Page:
I think reworking the attributes as core skills will solve these problems while still providing the benefits of attributes. Here’s the checklist:

  • If the core stats cover most of the common rolls needed in a game, the grocery list gets a lot shorter without reintroducing a Role bonus and all the ambiguity about default skills that comes with it. The core skills cover the abilities the character needs, the standard skills are for fine tuning and characterization. 
  • The direct correlation between the stat (“Combat”) and specific rolls (“shoot that guy”) brings at least the attribute aspect of the character’s “hidden” competence out in the open. The player doesn’t feel like he needs a guns skill and a swords skill and a boxing skill because the Combat stat has them covered. 
  • The direct link between the stat and rolls also cuts down on ambiguity about which stat is more appropriate to a particular roll. 
  • Since core abilities aren’t defined by attributes, you don’t need to be The Rock to be good at melee or Jackie Chan to doge. You can just be a regular Chris who’s good at combat. You do need to use skills (or drawbacks) to define “attributes” that vary from the average, but since skill costs are now weighted by how broad or narrow the skill is, they fit in a lot better.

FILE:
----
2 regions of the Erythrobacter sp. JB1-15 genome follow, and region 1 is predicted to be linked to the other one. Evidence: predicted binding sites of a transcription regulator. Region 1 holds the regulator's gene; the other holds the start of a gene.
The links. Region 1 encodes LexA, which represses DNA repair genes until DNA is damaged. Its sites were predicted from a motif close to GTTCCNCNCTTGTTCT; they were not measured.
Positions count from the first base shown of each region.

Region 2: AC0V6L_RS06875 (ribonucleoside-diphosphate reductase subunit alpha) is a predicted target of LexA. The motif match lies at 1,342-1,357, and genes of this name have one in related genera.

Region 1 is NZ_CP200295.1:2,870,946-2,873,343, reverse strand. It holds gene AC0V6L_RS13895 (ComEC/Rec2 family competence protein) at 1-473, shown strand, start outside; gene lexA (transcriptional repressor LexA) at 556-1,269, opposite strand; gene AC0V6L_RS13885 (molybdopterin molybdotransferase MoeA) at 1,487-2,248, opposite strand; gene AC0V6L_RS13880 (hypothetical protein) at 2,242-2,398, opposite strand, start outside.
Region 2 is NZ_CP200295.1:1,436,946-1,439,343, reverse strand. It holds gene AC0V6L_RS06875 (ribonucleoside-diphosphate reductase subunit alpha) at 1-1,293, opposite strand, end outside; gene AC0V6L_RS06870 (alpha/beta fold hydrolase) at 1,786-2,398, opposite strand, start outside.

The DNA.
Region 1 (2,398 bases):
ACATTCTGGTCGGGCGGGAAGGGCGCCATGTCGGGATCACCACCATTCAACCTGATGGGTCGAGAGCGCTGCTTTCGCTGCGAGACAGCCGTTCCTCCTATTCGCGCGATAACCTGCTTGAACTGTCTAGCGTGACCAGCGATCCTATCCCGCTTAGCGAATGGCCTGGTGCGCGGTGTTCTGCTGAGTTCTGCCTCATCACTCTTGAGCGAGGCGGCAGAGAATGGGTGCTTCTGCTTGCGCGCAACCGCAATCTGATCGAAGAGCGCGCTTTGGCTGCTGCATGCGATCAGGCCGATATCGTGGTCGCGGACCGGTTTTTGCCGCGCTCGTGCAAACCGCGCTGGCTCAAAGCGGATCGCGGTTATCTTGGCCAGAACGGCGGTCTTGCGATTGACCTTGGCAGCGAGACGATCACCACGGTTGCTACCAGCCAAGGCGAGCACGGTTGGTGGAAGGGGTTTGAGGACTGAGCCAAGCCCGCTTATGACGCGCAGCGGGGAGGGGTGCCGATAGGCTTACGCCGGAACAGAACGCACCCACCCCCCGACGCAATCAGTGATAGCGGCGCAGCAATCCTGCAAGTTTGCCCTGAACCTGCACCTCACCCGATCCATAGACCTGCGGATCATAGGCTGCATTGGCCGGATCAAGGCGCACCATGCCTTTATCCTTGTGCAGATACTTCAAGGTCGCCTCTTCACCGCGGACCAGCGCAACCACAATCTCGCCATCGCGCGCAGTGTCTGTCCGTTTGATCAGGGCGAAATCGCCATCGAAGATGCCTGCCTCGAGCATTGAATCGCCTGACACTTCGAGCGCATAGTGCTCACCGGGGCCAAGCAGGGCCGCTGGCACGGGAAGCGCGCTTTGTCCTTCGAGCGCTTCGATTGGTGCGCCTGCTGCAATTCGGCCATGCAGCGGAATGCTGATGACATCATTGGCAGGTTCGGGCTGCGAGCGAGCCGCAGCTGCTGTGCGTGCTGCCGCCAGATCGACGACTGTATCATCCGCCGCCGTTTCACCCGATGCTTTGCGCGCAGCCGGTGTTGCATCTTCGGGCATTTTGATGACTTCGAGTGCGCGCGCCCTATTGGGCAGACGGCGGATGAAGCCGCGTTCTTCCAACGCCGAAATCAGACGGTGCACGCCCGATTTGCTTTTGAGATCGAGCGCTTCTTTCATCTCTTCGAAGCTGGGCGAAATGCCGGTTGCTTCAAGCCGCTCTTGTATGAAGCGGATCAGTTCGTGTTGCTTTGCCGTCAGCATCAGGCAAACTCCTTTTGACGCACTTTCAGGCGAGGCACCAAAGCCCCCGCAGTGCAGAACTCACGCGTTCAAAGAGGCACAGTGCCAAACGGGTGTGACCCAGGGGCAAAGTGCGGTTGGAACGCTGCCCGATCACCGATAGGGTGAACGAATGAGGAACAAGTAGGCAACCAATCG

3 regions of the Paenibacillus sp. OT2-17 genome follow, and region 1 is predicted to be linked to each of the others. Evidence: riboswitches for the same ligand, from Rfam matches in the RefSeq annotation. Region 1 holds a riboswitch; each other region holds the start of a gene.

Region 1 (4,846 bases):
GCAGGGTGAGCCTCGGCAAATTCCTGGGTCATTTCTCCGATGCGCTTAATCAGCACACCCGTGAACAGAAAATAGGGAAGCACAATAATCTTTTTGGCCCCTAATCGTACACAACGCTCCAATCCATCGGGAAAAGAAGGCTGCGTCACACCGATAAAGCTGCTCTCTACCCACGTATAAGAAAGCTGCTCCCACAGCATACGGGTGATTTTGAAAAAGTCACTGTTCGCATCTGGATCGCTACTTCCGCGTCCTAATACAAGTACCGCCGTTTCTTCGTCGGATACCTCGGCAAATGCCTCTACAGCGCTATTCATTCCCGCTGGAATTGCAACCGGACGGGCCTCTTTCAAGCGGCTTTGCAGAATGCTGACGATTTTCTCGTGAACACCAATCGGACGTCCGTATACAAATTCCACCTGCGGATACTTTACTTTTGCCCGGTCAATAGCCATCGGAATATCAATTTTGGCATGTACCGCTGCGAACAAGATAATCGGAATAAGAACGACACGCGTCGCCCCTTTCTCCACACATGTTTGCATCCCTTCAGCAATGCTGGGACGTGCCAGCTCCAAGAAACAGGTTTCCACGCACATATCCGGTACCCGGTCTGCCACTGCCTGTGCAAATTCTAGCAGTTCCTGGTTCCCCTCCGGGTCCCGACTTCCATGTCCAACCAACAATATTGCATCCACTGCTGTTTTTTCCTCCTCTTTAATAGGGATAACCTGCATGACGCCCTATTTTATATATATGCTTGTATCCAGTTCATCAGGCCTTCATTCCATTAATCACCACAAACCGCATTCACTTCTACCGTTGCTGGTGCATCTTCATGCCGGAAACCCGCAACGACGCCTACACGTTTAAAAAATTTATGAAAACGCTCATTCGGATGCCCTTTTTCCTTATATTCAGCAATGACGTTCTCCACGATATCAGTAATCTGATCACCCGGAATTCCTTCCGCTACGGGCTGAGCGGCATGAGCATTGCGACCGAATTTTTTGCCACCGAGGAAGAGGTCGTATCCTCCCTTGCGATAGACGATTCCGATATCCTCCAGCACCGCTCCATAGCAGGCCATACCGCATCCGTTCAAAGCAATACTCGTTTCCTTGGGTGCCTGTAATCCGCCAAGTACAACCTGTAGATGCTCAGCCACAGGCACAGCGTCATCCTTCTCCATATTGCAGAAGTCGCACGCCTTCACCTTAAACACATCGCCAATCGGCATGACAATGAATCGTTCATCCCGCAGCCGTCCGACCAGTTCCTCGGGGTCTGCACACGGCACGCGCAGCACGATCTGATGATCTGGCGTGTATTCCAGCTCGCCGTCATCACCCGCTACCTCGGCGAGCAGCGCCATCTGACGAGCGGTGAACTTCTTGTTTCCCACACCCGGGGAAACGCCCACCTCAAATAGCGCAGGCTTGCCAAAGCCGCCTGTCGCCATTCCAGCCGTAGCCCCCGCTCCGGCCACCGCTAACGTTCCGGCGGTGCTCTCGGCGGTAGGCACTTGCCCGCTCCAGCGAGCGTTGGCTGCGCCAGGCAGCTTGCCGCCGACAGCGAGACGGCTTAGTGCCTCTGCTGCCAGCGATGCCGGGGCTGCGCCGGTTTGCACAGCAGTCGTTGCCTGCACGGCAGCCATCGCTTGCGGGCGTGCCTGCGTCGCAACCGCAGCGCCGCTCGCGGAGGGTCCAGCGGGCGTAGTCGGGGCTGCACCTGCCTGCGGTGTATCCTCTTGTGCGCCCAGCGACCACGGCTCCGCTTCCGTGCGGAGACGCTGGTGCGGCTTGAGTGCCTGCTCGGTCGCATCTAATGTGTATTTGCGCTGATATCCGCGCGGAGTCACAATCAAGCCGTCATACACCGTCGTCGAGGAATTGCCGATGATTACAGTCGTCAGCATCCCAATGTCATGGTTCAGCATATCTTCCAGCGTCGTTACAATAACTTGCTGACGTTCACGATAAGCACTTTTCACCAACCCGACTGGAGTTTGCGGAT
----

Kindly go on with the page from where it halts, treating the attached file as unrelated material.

• While some players will probably still put more points into skills that seem more useful (like combat), I think this scheme is more likely to lead to building around the character concept than building around optimizing the stats. If nothing else, covering the core adventuring rolls with a separate kind of trait frees up the standard skill slots for more interesting traits. 
  • Best of all (from a “the guy who has to write the rules” standpoint”), we’ve still got standard roll types that can be referred to by name in the rules. It’s just “make a Combat roll” instead of “make a Strength roll” now. 

My current list of attributes-that-aren’t-quite-attributes has 6 stats: Combat, Thrilling Heroics, Tradecraft, Persuasion, Brains, and Wits. I’ll get into what they mean and how I came up with the list next time.

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Cinemechanix: Attributes Redux .